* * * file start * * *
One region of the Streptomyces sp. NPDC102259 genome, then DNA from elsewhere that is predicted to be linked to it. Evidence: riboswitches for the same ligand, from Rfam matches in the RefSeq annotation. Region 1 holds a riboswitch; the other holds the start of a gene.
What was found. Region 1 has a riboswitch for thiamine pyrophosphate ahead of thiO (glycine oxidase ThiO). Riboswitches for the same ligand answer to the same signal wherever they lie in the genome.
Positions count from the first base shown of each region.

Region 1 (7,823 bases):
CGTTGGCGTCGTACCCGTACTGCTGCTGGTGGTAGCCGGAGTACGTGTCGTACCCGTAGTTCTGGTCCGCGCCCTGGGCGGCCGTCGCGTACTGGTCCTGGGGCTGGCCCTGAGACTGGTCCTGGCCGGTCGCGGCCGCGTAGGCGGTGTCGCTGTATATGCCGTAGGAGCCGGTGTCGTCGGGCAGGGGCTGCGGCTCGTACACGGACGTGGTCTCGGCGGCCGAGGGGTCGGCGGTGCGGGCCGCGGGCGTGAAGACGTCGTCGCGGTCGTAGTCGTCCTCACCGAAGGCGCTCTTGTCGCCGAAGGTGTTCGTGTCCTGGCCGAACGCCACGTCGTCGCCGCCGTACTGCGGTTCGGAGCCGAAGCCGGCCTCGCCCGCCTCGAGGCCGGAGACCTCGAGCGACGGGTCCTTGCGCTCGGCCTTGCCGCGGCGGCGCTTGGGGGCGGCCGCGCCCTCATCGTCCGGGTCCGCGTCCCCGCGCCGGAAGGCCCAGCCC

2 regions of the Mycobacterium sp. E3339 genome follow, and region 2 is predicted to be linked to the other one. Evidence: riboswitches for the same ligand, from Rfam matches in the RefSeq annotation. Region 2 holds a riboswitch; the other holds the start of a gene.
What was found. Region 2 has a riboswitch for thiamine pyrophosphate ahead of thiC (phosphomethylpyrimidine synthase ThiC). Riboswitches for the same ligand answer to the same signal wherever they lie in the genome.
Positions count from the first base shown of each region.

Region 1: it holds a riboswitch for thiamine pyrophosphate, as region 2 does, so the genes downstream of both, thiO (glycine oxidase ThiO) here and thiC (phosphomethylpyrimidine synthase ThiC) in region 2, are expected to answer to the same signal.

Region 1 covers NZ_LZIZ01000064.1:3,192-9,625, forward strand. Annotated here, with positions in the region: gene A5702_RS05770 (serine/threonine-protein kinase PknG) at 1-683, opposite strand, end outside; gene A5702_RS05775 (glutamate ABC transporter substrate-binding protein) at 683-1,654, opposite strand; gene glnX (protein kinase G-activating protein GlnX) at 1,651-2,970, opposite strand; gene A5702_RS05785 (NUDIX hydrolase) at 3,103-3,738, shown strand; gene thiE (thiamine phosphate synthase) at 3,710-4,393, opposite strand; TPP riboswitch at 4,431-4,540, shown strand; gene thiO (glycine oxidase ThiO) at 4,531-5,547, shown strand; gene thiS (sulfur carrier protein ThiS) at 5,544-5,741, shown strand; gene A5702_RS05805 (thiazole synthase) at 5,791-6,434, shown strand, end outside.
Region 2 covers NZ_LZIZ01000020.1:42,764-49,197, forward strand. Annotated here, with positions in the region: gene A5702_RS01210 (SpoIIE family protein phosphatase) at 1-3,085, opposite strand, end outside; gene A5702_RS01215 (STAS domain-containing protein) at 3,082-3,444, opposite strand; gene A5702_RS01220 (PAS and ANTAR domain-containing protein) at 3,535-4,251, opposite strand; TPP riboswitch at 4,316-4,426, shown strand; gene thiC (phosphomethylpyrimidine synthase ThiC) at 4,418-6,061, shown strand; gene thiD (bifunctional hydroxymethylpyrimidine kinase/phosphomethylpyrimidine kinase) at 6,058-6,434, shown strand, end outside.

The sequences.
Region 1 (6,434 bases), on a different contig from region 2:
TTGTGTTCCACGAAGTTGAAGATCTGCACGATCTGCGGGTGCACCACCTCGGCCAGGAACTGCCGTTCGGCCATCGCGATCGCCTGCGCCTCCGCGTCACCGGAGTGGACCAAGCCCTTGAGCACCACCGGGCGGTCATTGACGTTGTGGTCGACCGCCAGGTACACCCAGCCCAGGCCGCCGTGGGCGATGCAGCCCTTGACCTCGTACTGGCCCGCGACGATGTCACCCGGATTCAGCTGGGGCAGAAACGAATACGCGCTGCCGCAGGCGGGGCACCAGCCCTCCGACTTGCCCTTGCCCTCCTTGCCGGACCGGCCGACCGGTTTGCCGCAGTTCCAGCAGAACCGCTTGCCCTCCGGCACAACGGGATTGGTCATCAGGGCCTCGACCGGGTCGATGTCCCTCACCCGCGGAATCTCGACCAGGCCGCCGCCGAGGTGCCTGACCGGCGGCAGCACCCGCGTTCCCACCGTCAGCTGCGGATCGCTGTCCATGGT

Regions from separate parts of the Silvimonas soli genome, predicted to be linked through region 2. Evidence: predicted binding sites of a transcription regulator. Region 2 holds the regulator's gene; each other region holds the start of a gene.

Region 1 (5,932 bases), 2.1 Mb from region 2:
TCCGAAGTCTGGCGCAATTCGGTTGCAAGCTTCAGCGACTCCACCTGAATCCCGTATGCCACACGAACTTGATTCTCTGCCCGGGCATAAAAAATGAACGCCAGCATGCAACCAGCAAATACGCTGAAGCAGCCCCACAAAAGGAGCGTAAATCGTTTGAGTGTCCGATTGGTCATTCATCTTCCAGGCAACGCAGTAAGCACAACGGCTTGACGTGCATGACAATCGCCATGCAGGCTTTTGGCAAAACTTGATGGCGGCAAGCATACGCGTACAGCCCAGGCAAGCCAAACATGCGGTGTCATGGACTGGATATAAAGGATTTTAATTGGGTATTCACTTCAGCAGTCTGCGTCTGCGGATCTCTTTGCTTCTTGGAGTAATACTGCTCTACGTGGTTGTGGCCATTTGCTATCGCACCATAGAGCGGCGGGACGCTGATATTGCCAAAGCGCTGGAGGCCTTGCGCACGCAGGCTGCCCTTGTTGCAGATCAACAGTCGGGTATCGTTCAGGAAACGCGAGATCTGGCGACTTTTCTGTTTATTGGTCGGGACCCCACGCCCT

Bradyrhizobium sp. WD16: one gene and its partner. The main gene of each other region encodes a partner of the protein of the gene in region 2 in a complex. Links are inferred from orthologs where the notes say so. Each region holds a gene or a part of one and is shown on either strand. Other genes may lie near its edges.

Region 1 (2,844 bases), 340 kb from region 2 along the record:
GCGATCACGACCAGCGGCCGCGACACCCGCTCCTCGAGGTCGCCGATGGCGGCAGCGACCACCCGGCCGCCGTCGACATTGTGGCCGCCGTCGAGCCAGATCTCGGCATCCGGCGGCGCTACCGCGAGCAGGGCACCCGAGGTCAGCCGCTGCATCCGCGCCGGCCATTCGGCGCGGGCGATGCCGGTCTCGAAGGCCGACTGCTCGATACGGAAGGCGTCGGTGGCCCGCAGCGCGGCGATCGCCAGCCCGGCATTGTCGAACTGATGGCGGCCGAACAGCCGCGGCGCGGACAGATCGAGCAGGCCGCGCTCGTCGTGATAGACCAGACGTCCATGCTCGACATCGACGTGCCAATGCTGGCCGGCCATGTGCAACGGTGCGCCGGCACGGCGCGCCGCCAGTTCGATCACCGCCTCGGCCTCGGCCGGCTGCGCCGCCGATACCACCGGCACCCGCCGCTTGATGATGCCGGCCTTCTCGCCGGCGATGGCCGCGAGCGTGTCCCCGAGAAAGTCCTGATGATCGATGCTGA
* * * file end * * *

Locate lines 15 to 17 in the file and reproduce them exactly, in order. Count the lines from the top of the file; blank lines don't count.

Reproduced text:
Regions from separate parts of the Silvimonas soli genome, predicted to be linked through region 2. Evidence: predicted binding sites of a transcription regulator. Region 2 holds the regulator's gene; each other region holds the start of a gene.

Region 1 (5,932 bases), 2.1 Mb from region 2:
TCCGAAGTCTGGCGCAATTCGGTTGCAAGCTTCAGCGACTCCACCTGAATCCCGTATGCCACACGAACTTGATTCTCTGCCCGGGCATAAAAAATGAACGCCAGCATGCAACCAGCAAATACGCTGAAGCAGCCCCACAAAAGGAGCGTAAATCGTTTGAGTGTCCGATTGGTCATTCATCTTCCAGGCAACGCAGTAAGCACAACGGCTTGACGTGCATGACAATCGCCATGCAGGCTTTTGGCAAAACTTGATGGCGGCAAGCATACGCGTACAGCCCAGGCAAGCCAAACATGCGGTGTCATGGACTGGATATAAAGGATTTTAATTGGGTATTCACTTCAGCAGTCTGCGTCTGCGGATCTCTTTGCTTCTTGGAGTAATACTGCTCTACGTGGTTGTGGCCATTTGCTATCGCACCATAGAGCGGCGGGACGCTGATATTGCCAAAGCGCTGGAGGCCTTGCGCACGCAGGCTGCCCTTGTTGCAGATCAACAGTCGGGTATCGTTCAGGAAACGCGAGATCTGGCGACTTTTCTGTTTATTGGTCGGGACCCCACGCCCT